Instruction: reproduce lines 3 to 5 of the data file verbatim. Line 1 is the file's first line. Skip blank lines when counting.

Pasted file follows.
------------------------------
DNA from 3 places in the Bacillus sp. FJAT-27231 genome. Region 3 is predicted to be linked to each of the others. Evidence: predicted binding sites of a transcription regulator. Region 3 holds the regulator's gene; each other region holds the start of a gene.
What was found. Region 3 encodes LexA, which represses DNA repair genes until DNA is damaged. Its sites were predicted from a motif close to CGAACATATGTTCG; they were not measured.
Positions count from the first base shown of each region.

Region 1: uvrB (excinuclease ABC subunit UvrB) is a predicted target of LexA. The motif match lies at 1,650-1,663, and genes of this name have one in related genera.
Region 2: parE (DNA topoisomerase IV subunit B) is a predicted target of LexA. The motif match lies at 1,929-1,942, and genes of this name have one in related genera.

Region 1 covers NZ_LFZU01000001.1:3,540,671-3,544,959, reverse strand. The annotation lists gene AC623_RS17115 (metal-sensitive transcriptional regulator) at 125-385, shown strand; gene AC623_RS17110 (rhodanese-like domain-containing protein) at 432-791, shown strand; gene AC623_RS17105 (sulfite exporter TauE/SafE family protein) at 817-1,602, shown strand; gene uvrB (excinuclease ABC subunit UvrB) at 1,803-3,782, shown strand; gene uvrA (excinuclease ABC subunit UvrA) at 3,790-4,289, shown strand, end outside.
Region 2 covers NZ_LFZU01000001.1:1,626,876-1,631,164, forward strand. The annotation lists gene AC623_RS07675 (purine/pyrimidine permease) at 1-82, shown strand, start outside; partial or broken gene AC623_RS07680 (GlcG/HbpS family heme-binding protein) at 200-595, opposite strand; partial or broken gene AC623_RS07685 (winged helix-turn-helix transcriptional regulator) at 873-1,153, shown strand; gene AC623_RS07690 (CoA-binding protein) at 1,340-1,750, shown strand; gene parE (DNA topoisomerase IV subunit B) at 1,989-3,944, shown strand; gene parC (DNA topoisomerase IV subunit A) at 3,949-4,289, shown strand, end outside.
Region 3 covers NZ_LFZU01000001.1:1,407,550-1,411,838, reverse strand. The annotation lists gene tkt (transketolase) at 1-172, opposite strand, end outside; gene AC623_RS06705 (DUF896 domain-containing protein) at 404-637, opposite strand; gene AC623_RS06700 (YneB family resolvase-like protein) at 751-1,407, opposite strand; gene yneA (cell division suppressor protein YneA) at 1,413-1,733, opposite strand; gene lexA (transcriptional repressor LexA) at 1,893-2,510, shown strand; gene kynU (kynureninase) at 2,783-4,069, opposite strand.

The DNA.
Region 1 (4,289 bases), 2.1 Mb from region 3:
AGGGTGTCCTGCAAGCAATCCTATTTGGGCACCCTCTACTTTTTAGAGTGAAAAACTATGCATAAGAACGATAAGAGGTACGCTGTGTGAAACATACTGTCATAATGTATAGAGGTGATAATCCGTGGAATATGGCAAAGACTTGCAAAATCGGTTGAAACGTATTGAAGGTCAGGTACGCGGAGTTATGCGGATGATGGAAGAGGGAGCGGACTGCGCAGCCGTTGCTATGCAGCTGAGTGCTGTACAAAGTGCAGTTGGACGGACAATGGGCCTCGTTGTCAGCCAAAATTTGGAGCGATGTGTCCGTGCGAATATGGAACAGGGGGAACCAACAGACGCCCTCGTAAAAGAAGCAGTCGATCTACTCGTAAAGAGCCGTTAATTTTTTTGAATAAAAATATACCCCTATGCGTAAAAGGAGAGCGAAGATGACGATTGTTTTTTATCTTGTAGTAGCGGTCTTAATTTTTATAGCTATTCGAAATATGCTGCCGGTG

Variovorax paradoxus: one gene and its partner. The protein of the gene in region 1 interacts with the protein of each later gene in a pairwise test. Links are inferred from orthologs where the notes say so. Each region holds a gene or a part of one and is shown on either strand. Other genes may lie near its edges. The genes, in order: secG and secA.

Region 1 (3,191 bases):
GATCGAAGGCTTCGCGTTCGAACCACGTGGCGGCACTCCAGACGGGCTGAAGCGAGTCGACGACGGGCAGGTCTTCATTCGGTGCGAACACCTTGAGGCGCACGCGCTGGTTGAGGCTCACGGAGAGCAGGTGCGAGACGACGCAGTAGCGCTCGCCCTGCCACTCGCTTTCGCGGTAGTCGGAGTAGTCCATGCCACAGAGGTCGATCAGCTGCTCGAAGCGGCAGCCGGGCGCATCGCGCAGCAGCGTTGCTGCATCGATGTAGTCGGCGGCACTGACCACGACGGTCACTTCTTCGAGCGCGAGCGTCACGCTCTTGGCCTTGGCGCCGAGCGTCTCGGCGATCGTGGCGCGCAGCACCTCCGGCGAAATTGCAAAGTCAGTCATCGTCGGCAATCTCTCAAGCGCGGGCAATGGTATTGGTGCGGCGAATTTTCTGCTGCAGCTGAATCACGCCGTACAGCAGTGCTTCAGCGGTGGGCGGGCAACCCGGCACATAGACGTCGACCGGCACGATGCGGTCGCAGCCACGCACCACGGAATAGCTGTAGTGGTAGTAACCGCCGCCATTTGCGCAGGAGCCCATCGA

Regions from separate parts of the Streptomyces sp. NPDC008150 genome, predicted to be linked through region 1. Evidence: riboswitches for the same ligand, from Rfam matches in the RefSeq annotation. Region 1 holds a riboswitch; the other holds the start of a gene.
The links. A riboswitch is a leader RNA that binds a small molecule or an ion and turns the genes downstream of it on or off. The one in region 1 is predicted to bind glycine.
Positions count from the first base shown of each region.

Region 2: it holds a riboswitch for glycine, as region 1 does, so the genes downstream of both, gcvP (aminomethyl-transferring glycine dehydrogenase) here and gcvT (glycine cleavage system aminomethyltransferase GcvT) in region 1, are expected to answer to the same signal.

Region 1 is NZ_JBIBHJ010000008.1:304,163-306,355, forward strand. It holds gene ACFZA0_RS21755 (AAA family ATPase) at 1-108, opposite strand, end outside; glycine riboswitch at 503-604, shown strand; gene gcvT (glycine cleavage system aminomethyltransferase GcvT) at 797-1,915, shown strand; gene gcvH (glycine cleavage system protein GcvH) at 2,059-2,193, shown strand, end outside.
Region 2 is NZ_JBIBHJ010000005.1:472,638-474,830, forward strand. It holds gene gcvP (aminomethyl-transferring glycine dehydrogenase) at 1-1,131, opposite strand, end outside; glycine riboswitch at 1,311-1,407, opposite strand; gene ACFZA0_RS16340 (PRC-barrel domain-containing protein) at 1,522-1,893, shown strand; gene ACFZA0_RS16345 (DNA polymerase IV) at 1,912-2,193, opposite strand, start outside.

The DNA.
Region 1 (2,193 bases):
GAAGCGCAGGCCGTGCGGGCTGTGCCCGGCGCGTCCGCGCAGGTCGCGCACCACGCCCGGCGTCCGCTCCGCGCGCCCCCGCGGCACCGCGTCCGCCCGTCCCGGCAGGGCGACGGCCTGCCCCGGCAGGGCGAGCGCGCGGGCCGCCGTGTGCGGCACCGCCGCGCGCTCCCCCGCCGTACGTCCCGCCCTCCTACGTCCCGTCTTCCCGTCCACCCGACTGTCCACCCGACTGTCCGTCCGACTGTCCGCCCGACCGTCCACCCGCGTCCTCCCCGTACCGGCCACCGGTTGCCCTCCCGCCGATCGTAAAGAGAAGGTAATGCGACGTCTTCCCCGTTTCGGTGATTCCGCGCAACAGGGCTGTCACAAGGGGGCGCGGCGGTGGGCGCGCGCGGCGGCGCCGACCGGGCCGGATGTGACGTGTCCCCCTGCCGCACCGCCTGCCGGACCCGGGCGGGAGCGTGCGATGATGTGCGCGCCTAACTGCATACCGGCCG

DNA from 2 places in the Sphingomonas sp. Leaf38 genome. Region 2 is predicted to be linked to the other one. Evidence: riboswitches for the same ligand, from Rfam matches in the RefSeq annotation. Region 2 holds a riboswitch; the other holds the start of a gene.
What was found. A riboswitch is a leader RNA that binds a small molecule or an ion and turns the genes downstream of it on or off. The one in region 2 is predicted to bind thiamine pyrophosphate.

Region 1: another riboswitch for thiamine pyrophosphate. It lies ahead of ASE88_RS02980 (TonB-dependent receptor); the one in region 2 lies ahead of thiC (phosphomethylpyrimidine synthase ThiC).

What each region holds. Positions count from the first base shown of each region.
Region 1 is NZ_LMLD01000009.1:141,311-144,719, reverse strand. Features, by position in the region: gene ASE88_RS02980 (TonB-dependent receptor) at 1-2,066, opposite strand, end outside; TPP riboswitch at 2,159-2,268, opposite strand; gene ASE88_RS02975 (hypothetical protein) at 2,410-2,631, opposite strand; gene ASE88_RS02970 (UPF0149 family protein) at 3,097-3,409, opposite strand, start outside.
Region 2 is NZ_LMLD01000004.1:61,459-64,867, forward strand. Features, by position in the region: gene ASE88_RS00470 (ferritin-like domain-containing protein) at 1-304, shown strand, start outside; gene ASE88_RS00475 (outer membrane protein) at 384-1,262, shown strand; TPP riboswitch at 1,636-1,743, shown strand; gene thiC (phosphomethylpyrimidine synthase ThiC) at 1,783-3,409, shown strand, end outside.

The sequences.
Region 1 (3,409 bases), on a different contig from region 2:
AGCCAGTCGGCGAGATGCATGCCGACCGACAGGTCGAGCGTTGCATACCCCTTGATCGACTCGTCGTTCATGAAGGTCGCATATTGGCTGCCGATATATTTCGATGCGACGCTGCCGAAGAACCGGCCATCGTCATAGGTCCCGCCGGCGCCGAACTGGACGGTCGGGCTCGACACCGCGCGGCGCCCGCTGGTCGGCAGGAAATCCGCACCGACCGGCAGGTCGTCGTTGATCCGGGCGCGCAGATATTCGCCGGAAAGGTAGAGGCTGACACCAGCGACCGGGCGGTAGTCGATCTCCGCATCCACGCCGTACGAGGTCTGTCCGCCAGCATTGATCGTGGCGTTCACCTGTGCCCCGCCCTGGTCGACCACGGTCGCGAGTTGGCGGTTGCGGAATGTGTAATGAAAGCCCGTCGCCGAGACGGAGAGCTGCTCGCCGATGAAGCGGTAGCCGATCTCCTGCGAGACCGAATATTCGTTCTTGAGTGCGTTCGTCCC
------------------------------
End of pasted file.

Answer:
Positions count from the first base shown of each region.

Region 1: uvrB (excinuclease ABC subunit UvrB) is a predicted target of LexA. The motif match lies at 1,650-1,663, and genes of this name have one in related genera.
Region 2: parE (DNA topoisomerase IV subunit B) is a predicted target of LexA. The motif match lies at 1,929-1,942, and genes of this name have one in related genera.